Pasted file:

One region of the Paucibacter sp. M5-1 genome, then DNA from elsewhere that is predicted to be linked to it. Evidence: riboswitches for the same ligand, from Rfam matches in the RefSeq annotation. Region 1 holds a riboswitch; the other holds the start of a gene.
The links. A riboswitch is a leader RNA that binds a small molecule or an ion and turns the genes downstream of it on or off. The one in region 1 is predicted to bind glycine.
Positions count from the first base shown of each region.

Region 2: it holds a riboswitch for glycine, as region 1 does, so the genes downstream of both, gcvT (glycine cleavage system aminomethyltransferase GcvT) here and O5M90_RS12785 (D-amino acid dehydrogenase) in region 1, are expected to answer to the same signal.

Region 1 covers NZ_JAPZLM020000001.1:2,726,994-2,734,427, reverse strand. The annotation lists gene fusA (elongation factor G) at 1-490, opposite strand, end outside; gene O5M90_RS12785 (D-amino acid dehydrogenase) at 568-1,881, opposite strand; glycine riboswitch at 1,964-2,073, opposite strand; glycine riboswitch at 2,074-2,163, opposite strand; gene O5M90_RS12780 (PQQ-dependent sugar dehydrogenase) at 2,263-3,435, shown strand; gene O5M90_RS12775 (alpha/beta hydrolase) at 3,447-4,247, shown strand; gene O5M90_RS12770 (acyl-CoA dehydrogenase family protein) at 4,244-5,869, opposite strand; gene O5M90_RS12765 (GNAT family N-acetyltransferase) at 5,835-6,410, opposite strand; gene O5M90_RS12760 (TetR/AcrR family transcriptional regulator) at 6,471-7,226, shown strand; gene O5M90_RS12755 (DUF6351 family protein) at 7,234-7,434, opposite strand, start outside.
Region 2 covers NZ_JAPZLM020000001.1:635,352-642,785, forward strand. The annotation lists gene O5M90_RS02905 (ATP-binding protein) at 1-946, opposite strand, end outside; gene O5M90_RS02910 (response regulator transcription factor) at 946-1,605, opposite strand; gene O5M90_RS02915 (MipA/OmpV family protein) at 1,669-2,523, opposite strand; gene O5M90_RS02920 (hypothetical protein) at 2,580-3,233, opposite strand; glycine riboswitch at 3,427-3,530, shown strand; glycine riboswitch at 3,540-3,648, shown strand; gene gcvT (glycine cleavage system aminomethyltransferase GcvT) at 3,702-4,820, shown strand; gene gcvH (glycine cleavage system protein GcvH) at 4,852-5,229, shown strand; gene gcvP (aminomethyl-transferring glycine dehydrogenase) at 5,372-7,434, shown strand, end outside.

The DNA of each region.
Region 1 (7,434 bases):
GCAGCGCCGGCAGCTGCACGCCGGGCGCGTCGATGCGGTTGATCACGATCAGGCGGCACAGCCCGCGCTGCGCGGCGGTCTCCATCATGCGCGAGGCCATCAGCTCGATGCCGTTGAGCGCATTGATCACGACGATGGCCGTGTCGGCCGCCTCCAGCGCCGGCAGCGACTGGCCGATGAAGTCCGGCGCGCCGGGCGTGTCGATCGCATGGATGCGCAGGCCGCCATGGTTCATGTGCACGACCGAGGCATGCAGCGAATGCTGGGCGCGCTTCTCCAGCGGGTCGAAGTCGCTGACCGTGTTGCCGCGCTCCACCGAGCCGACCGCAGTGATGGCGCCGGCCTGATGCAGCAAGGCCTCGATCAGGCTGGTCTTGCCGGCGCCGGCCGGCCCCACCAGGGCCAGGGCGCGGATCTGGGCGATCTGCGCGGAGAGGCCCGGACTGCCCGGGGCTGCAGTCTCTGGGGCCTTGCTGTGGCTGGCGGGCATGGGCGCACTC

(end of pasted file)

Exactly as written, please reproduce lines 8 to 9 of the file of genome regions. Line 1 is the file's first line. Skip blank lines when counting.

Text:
Region 1 (7,434 bases):
GCAGCGCCGGCAGCTGCACGCCGGGCGCGTCGATGCGGTTGATCACGATCAGGCGGCACAGCCCGCGCTGCGCGGCGGTCTCCATCATGCGCGAGGCCATCAGCTCGATGCCGTTGAGCGCATTGATCACGACGATGGCCGTGTCGGCCGCCTCCAGCGCCGGCAGCGACTGGCCGATGAAGTCCGGCGCGCCGGGCGTGTCGATCGCATGGATGCGCAGGCCGCCATGGTTCATGTGCACGACCGAGGCATGCAGCGAATGCTGGGCGCGCTTCTCCAGCGGGTCGAAGTCGCTGACCGTGTTGCCGCGCTCCACCGAGCCGACCGCAGTGATGGCGCCGGCCTGATGCAGCAAGGCCTCGATCAGGCTGGTCTTGCCGGCGCCGGCCGGCCCCACCAGGGCCAGGGCGCGGATCTGGGCGATCTGCGCGGAGAGGCCCGGACTGCCCGGGGCTGCAGTCTCTGGGGCCTTGCTGTGGCTGGCGGGCATGGGCGCACTC